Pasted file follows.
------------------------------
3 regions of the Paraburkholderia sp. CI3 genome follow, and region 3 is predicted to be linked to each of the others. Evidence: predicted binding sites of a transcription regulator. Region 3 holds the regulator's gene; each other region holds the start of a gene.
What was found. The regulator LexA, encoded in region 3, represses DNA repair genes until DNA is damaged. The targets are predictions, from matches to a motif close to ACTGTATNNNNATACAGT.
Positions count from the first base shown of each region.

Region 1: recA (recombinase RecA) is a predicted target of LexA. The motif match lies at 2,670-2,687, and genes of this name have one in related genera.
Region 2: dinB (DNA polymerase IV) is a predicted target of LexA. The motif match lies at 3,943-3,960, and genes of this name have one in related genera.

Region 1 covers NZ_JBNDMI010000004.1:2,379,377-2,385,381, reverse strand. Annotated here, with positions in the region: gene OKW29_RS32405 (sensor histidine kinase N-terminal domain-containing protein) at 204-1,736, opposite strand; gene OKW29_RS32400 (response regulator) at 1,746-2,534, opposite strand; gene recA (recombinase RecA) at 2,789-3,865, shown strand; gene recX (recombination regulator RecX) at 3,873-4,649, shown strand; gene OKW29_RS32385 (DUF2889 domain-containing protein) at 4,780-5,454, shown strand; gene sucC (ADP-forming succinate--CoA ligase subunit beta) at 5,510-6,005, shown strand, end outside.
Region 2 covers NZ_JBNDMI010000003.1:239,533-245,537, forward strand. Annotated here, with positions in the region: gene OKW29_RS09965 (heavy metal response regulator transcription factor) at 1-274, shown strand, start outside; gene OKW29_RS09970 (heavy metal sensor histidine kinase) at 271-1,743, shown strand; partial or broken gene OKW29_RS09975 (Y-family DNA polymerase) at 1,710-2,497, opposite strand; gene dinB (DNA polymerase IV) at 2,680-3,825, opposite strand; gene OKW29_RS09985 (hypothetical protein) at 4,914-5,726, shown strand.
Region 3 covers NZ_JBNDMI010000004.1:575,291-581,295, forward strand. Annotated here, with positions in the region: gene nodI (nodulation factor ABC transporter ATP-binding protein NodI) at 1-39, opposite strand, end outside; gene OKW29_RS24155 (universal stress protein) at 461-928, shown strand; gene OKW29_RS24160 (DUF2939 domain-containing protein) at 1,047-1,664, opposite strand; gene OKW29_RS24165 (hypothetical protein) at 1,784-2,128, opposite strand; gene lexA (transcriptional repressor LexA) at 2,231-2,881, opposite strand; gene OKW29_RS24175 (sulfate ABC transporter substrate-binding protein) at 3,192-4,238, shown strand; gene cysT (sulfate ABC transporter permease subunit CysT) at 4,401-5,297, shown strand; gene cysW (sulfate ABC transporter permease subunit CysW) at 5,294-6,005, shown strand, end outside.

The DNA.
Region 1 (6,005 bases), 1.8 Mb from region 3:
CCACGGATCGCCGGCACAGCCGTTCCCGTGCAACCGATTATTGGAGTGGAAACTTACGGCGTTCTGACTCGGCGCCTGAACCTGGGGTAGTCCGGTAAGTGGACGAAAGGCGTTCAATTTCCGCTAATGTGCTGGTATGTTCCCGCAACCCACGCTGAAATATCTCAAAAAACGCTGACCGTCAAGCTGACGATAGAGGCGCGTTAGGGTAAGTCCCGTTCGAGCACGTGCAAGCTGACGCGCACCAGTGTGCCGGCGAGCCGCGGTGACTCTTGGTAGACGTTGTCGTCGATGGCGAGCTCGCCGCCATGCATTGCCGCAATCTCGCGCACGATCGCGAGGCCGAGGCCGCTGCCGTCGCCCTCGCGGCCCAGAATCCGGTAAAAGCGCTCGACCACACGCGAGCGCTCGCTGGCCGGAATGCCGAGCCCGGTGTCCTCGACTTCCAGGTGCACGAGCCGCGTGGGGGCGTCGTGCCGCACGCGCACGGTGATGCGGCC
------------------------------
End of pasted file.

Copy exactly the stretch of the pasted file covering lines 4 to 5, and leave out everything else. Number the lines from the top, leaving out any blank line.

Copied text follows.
Region 1: recA (recombinase RecA) is a predicted target of LexA. The motif match lies at 2,670-2,687, and genes of this name have one in related genera.
Region 2: dinB (DNA polymerase IV) is a predicted target of LexA. The motif match lies at 3,943-3,960, and genes of this name have one in related genera.